He travels extensively sharing his talents and his faith in God. As founder and president of Bahamas Faith Ministries International and founder, executive producer, and principal host of a number of radio and television programs, he knows that people need to understand their roles and responsibilities in order to be successful and fulfilled. As he addresses critical issues affecting the social and spiritual development of individuals, the central theme of Dr.
Munroes message is the transformation of followers into leaders and the maximization of individual potential. Munroe and his wife, Ruth, travel together as seminar speakers, and they are the proud parents of two children, Charisa and Myles, Jr. Myles Munroe was an ordained Pentecotal minister, the Founder, President, and Senior Pastor of Bahamas Faith Ministries International, an all-encompassing network of ministries headquartered in Nassau, Bahamas. He was a multi-gifted international motivational speaker, prolific best-selling author and sought-after business consultant.
His books and presentations comprehensively address many aspects of human, social and spiritual development. Add to Wishlist. Log In to sync your basket across devices. About Meet the Author.
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Myles Munroe Dr. Located in the interior of South America, with much of its geography set at a forbidding altitude and its lower regions heavily populated by indigenous tribes resistant to outsiders, scientific exploration in Bolivia by Europeans began after independence from Spain, in It was also during the time of the Enlightenment, which encouraged educated young men from Europe — among them, Darwin, Bates, and Wallace — to follow in the footsteps of von Humboldt and others to seek out the answers to the mysteries of the natural world in the Americas Safier ; VonHagen As noted in previous works, this activity was very much one of extraction Latour ; Parry , However, alongside this more extractivist form of biological research as carried out by Europeans, new traditions of botanical and biological exploration were developing from within Bolivia, producing institutions and naturalists of national, if not international, renown.
However, foreigners continued to play an important role in the development of the biosciences within Bolivia, where most institutions supporting such studies were created in the second half of the 20th century. As recalled by one of the founders, Dr. Stefan Beck,. Back then there was no biology. For example, among the professors in the department, one was a dentist. There was nothing in the collections. That was how it was. For the first ten years of ecology in Bolivia, the work was primarily focused on discovery and the development of a national inventory of flora and fauna, which was still much driven by foreign researchers.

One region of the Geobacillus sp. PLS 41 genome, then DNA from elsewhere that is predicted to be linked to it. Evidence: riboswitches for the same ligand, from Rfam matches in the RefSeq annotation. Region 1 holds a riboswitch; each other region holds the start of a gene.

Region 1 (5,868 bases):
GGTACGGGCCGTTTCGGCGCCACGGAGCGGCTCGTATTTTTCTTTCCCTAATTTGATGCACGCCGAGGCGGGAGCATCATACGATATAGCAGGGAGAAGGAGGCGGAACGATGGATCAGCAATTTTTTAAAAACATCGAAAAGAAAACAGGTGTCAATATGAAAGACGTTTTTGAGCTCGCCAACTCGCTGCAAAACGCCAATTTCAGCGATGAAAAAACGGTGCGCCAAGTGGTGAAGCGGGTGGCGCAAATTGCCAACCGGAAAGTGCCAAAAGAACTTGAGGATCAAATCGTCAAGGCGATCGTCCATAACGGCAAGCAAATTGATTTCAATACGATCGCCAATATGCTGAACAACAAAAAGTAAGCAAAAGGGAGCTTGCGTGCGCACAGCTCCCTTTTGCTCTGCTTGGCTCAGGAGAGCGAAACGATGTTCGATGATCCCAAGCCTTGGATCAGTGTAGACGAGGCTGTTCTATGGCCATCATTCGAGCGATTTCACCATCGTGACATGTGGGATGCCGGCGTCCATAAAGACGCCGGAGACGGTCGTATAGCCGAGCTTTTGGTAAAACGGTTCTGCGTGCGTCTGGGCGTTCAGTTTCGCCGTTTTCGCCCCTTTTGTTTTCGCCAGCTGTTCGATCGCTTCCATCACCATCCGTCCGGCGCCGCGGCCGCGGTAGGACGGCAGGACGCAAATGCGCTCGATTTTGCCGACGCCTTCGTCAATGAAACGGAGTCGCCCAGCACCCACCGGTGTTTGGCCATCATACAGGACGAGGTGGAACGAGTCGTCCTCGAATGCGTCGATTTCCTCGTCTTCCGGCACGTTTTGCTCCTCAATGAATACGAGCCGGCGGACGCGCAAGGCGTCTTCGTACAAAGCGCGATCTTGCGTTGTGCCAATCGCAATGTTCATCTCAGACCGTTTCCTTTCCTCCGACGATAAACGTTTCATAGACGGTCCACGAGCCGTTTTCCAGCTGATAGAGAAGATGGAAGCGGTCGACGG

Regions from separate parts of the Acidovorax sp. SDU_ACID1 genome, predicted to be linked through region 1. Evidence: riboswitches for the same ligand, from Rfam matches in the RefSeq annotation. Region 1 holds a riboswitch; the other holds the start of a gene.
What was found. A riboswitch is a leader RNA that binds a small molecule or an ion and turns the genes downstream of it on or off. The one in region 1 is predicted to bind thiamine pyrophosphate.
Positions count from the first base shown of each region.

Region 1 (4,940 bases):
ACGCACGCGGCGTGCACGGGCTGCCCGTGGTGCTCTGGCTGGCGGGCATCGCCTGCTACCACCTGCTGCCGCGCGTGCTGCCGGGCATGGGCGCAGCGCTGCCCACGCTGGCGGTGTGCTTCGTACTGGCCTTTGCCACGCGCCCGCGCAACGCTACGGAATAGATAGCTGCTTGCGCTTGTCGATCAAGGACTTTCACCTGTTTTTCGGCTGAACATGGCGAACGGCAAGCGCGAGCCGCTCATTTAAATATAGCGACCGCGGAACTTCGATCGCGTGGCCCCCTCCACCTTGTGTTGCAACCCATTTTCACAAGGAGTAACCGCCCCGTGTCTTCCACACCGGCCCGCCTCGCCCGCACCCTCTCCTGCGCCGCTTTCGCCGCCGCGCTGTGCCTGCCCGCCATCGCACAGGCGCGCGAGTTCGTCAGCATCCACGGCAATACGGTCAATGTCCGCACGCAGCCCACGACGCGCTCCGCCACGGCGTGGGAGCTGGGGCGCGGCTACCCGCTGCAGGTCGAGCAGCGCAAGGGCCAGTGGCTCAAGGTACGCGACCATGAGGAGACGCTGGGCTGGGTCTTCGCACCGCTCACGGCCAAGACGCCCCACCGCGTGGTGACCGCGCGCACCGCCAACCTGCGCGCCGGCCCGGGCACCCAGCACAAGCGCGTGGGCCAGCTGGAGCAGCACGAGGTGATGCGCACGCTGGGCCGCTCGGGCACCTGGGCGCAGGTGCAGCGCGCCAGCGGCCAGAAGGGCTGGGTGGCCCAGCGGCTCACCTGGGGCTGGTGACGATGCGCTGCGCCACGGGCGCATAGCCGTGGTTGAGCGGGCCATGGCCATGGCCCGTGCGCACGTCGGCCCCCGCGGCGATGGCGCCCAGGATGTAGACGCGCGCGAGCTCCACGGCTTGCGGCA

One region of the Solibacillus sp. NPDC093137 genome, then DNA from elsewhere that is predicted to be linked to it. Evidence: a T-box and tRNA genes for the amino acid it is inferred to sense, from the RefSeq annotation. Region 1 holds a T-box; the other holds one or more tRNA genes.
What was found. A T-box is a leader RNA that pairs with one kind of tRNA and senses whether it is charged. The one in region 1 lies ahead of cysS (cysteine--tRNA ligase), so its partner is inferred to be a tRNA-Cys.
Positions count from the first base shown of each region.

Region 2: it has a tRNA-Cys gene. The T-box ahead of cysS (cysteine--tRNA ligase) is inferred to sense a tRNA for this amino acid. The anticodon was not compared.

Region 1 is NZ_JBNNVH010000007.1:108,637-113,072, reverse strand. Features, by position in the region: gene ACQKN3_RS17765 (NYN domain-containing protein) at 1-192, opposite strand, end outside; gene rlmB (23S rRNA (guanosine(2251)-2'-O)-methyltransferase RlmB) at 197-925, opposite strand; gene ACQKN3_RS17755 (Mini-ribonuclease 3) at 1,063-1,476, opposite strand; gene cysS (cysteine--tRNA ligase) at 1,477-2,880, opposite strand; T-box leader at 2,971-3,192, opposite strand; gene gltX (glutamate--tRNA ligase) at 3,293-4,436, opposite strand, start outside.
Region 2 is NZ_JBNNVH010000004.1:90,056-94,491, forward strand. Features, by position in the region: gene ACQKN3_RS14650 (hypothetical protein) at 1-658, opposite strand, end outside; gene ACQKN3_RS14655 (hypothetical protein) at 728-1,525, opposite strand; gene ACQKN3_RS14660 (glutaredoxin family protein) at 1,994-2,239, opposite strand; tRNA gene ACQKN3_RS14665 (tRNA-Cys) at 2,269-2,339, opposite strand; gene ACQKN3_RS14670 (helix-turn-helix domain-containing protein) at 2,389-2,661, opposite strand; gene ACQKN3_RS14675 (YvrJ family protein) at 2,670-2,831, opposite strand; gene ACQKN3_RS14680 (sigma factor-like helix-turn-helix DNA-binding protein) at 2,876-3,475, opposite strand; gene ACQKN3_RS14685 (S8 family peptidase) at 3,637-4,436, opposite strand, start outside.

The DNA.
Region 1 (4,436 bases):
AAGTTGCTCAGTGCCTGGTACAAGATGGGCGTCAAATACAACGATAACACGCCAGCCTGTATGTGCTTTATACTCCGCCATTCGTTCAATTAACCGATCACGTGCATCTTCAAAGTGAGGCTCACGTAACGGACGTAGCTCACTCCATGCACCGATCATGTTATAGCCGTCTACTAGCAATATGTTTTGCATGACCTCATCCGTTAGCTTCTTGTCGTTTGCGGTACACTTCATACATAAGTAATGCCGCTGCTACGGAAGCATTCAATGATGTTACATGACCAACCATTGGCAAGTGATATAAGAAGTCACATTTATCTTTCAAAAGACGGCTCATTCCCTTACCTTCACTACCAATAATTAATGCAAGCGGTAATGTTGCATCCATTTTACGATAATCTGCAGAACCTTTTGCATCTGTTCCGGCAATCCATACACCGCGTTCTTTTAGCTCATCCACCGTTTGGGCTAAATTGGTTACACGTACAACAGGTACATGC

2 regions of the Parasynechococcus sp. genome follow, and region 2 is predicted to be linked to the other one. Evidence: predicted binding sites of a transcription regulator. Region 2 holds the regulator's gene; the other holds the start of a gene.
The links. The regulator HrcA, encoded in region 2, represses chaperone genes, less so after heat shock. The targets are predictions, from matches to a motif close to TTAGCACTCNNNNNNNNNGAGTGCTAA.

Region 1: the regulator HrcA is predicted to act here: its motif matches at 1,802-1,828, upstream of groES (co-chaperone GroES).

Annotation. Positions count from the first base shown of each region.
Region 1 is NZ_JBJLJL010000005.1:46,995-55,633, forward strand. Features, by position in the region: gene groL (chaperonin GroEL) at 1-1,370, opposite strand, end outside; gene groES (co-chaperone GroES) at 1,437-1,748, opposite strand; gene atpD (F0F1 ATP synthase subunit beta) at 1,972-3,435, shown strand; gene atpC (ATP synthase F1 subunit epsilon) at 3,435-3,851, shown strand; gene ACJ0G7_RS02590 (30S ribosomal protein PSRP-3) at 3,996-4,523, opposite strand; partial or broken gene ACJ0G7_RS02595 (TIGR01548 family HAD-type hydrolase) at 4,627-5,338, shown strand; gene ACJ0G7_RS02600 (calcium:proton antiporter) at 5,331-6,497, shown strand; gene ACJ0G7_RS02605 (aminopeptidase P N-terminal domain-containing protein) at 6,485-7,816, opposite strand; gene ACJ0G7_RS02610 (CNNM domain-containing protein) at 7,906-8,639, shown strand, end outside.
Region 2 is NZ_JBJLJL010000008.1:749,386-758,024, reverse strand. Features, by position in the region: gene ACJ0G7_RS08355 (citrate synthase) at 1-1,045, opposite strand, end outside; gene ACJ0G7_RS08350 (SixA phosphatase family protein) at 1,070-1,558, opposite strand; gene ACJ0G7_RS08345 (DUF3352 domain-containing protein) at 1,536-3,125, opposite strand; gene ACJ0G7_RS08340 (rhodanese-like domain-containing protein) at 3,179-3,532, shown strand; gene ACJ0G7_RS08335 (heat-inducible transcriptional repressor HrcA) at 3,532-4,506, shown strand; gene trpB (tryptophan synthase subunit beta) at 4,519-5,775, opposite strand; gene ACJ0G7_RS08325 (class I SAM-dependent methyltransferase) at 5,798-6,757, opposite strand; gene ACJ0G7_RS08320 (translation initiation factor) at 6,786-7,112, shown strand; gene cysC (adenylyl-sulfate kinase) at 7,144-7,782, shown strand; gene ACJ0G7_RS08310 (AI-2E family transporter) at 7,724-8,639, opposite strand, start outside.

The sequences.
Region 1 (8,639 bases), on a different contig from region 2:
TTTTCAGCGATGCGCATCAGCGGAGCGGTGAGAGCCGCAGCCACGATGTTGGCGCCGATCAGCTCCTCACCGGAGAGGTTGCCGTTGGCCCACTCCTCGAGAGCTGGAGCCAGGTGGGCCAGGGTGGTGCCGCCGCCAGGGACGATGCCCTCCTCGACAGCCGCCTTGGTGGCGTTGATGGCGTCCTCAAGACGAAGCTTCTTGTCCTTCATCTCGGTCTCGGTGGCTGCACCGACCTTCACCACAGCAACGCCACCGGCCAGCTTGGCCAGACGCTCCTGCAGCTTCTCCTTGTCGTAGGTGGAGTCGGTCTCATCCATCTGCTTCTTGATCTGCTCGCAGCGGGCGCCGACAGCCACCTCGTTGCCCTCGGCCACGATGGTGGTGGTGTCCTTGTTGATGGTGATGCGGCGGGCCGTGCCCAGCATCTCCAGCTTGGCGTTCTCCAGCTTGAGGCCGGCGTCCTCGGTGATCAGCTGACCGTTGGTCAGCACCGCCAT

Tarifa writes that the first wave of Bolivian pioneers in mastozoology was in the s and 70s, but the focus was more on using biological research to better understand epidemiological problems, rather than an interest on flora and fauna for its own sake. This suggests that the interests that drove national biologists — such as human-wildlife conflicts and diseases in domesticated camelid species llamas and alpacas — were different than those of foreign researchers, who were more concerned with the conservation needs of charismatic species like primates and felines ibid.
Thus, from the beginning, there was a divide in priorities and concerns between those who came to Bolivia to do research, and those who did research on their own soil. Lozada , In , a new Political Constitution of the State was put into effect, giving more rights in theory to indigenous communities respecting their control over their land and natural resources, specifically through the development of laws that guarantee that these resources are controlled by Bolivians and not by foreigners.
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Science and technology were given their own section in the new constitution, and of note is the creation of a state system of science and technology. This explicit politicizing of science — especially in the biological sciences — has provided support and funding for certain types of research Bolivia, while at the same time it has made other types infeasible. This means that the creators of the project have been inspired by, and seek to inspire others, with the idea that through the mapping of all of the unique genetic codes of life on earth, humanity will learn to more greatly appreciate nature in all of its vast yet connected diversity.
With regards to the decision, one scientist involved in the process said:. The reality is that other countries are much more scientifically advanced as compared to Bolivia, but we Bolivians have our own rhythm, perhaps slower, but we will get there, making use of the tools that external research institutions and international collaborations can provide us with.
Sometimes there is a great deal of pressure from these external entities but in the end the decision is a local one. This points to the increasing determination of various public and private academic institutions in Bolivia to question the arguments of science for the global good, and to rewrite the mantra as science for the national good. As the quote above points out, as the project objective should be local, so should the decision. In short, on the relationship between academic and indigenous sciences, whether situated within an idealized imaginary of knowledge exchange, or juxtaposed — placed side by side — on the scene of the current Bolivian context, there is only one clear answer: the integration of knowledges is possible, but only within the context of specific proposals that address specific problems or challenges.